An accident that could have ruined John Abou-Samra’s vacation in the Philippines will instead help the small hospital that treated him serve its patients with new, modern equipment.
Abou-Samra, a Port Coquitlam bus driver, was standing on a pier in Kayangan Lake, a resort about one hour from the city of Coron, in June, when a couple of wooden slats gave way and one of his legs plunged down to his hip.
Bystanders rushed to his aid to pull him up, soothed his scrapes with ice and cold water, and helped him walk up and over a steep ridge where he could catch a boat that would transport him back to his hotel.
It wasn’t until the next day that the pain and severity of his wounds started to cause Abou-Samra concern. The hotel where he was staying arranged to drive him to Coron District Hospital to get checked out.
The attending physician, Dr. Edgar Flores, sent Abou-Samra for X-rays to ensure he hadn’t broken any bones, then advised him how to treat his injury with hot and cold water, as well as rest.
As he was waiting, Abou-Samra was struck by the small hospital’s spartan condition. Machinery was old or non-existent. Supplies were spare.
Yet, Abou-Samra said the staff treated him with the greatest care and compassion.
As he left the hospital, Abou-Samra started to think about how he might be able to return that concern. When he returned to the hospital the next day to thank Dr. Flores, and asked how he could help, the doctor showed him a small donation box.
But Abou-Samra had a grander idea.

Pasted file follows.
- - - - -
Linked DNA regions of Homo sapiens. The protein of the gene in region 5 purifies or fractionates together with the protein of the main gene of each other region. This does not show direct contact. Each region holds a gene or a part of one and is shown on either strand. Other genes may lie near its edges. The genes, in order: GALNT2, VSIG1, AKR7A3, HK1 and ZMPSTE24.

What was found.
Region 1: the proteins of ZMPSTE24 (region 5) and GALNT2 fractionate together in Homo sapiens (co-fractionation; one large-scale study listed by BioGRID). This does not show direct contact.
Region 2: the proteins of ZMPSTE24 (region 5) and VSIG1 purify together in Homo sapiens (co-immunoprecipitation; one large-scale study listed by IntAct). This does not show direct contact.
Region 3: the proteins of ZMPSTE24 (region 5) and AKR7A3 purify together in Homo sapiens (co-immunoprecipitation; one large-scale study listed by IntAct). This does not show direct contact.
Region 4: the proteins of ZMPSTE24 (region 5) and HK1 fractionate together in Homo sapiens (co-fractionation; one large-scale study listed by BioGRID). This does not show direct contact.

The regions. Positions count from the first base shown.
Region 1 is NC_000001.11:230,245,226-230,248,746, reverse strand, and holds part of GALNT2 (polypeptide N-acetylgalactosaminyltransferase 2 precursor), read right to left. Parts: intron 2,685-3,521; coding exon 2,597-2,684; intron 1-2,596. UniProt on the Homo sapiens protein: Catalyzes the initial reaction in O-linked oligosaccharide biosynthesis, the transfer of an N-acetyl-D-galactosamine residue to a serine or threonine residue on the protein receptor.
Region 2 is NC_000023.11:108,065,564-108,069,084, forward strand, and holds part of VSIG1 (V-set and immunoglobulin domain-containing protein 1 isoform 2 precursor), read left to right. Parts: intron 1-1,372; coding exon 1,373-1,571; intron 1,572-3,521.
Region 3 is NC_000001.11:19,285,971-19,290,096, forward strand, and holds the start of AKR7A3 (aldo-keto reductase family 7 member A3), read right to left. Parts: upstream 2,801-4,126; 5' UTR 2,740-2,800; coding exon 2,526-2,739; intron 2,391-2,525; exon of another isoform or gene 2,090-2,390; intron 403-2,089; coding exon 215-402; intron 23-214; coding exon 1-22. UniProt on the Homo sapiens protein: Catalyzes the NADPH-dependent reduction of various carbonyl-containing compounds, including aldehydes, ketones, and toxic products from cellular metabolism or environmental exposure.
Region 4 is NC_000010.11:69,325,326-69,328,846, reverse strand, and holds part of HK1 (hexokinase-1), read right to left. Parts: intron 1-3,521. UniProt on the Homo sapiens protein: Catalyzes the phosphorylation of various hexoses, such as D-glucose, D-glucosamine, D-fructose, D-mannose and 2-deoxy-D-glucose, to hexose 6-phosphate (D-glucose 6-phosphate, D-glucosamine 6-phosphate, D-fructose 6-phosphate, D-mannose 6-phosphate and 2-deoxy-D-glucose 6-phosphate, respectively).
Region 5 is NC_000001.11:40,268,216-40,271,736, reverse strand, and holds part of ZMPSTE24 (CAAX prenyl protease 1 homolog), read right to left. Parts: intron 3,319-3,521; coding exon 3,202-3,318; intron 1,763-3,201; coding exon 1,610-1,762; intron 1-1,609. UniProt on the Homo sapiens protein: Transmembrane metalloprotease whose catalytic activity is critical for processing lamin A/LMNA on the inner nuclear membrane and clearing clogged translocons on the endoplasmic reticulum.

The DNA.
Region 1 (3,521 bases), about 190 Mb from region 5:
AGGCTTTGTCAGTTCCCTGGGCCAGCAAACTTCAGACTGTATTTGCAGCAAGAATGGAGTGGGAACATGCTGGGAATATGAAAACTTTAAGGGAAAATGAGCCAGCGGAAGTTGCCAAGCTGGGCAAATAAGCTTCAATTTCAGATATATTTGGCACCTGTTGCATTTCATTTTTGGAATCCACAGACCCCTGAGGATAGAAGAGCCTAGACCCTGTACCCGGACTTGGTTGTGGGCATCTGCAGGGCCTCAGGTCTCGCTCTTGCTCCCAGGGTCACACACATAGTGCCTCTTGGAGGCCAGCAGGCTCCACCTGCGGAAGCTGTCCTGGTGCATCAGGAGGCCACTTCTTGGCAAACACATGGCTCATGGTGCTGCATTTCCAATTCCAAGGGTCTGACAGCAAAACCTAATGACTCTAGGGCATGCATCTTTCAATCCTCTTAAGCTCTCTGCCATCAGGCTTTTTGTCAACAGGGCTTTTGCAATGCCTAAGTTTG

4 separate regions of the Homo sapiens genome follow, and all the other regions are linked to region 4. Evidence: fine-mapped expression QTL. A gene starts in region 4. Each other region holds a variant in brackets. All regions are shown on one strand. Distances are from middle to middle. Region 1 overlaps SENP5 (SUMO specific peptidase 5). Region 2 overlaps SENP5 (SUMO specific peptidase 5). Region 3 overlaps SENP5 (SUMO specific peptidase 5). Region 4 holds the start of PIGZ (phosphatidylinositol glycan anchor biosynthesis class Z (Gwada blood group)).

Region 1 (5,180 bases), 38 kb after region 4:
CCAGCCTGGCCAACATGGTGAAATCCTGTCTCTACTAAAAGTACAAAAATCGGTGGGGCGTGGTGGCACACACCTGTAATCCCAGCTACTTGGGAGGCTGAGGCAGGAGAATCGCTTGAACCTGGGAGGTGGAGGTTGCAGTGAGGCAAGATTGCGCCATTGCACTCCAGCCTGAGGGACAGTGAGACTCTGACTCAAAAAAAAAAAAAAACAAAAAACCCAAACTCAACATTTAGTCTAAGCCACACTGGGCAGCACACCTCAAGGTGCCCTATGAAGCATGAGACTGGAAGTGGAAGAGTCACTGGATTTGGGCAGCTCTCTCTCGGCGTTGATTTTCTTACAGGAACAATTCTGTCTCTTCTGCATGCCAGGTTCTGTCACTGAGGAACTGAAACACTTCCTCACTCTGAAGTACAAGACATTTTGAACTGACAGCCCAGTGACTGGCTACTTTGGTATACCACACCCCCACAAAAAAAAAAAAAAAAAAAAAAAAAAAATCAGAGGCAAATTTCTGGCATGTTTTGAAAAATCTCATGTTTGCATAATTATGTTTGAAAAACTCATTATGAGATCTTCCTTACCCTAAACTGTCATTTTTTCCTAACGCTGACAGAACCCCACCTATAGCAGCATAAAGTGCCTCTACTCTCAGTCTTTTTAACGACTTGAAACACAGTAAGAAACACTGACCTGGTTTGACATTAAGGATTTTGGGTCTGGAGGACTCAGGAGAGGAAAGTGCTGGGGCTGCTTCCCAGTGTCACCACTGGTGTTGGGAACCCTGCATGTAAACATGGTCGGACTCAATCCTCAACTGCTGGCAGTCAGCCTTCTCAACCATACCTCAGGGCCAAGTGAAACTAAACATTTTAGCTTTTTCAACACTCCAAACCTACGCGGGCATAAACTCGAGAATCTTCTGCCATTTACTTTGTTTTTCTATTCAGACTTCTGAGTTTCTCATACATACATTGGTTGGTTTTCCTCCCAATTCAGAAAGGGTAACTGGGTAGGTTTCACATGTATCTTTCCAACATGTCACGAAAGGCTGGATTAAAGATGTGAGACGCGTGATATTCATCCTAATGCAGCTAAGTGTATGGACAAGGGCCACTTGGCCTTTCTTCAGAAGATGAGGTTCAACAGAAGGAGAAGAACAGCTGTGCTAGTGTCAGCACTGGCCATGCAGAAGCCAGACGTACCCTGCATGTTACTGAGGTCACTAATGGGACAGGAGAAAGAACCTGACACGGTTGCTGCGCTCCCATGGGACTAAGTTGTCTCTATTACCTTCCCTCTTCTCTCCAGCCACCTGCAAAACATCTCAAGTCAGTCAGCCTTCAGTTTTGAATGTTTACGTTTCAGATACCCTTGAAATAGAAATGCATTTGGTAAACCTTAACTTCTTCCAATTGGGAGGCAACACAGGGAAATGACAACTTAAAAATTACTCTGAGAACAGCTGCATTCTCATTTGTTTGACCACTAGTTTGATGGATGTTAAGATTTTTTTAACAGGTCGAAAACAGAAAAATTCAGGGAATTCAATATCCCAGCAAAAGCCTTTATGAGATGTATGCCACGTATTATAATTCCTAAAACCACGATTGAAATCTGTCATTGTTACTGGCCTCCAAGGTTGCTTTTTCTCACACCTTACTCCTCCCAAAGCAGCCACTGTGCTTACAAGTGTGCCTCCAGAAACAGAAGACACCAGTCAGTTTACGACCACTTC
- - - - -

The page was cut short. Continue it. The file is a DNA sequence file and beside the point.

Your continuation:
A longtime supporter of the food bank in the Tri-Cities, Abou-Samra is a devout believer in contributing to his community, even on a bus driver’s salary.
So his planned retirement cruise could wait; instead, he offered to purchase medical equipment for the hospital that helped him. He asked the doctor to compile a wish list that could help make him a better doctor, and his hospital better able to care for its community.
Months later, and only a few weeks from his retirement from Coast Mountain Bus Company, Abou-Samra has placed orders with a local medical supplies company for items like an ECG machine, oxygen gauge, stethoscopes, a centrifuge and even a defibrillator. And he’s working with a friend in the Filipino community, Freddie Baguno, to coordinate with the Philippines’ consulate in Vancouver to transport the equipment to Coron.
The bill will come to more than $16,000.
But that number isn’t important to Abou-Samra; what really matters is the effect it will have on so many lives.
“If you give them the means, they can work miracles,” Abou-Samra said. “I like to make a difference.”